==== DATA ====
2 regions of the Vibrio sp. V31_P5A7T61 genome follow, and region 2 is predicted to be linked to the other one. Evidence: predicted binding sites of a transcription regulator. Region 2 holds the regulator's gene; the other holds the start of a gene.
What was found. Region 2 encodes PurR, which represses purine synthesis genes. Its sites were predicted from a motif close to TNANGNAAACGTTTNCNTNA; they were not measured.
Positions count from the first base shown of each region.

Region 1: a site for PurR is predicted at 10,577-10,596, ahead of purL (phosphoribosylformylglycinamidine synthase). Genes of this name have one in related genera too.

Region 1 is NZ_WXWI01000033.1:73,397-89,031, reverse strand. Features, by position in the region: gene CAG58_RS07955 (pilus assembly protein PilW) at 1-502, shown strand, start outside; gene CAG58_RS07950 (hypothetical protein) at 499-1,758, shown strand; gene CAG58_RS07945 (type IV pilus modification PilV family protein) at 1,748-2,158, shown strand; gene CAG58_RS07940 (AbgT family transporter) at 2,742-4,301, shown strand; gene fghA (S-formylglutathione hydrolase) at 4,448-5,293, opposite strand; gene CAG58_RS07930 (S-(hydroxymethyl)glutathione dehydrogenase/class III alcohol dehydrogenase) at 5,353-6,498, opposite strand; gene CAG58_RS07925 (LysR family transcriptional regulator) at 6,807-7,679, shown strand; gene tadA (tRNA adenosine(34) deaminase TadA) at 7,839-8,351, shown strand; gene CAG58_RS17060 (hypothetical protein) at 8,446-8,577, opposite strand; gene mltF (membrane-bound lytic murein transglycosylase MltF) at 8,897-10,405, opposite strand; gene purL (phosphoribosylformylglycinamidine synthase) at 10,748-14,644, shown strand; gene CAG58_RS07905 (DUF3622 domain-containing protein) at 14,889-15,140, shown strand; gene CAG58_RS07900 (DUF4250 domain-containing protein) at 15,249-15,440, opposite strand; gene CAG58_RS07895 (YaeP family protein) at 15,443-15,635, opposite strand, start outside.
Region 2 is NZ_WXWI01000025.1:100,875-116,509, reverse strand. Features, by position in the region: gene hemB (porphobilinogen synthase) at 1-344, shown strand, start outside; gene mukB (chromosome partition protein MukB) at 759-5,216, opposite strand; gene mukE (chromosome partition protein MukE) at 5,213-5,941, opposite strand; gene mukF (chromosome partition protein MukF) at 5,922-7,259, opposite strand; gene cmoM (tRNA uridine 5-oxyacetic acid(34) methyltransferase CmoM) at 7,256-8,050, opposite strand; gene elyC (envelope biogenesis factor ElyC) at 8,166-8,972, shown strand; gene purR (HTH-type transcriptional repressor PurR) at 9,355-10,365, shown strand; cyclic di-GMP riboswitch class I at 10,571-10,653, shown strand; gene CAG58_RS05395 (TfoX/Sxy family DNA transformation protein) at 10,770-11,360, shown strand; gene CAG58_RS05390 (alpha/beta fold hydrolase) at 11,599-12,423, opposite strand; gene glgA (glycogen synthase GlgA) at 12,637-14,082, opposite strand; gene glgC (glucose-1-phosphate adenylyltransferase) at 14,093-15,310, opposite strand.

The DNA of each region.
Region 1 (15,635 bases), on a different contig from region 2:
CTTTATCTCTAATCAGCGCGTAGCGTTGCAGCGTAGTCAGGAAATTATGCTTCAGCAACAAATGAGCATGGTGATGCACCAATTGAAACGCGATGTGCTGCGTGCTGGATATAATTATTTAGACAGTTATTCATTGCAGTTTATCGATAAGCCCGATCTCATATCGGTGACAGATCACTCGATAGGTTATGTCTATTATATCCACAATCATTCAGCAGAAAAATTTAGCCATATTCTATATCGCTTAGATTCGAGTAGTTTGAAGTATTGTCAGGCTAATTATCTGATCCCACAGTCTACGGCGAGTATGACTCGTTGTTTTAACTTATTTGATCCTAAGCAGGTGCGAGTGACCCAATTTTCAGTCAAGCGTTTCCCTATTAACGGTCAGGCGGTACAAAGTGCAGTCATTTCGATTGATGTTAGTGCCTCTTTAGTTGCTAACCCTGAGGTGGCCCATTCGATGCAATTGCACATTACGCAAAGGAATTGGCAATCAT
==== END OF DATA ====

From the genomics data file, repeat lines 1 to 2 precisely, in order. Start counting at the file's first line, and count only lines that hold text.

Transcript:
2 regions of the Vibrio sp. V31_P5A7T61 genome follow, and region 2 is predicted to be linked to the other one. Evidence: predicted binding sites of a transcription regulator. Region 2 holds the regulator's gene; the other holds the start of a gene.
What was found. Region 2 encodes PurR, which represses purine synthesis genes. Its sites were predicted from a motif close to TNANGNAAACGTTTNCNTNA; they were not measured.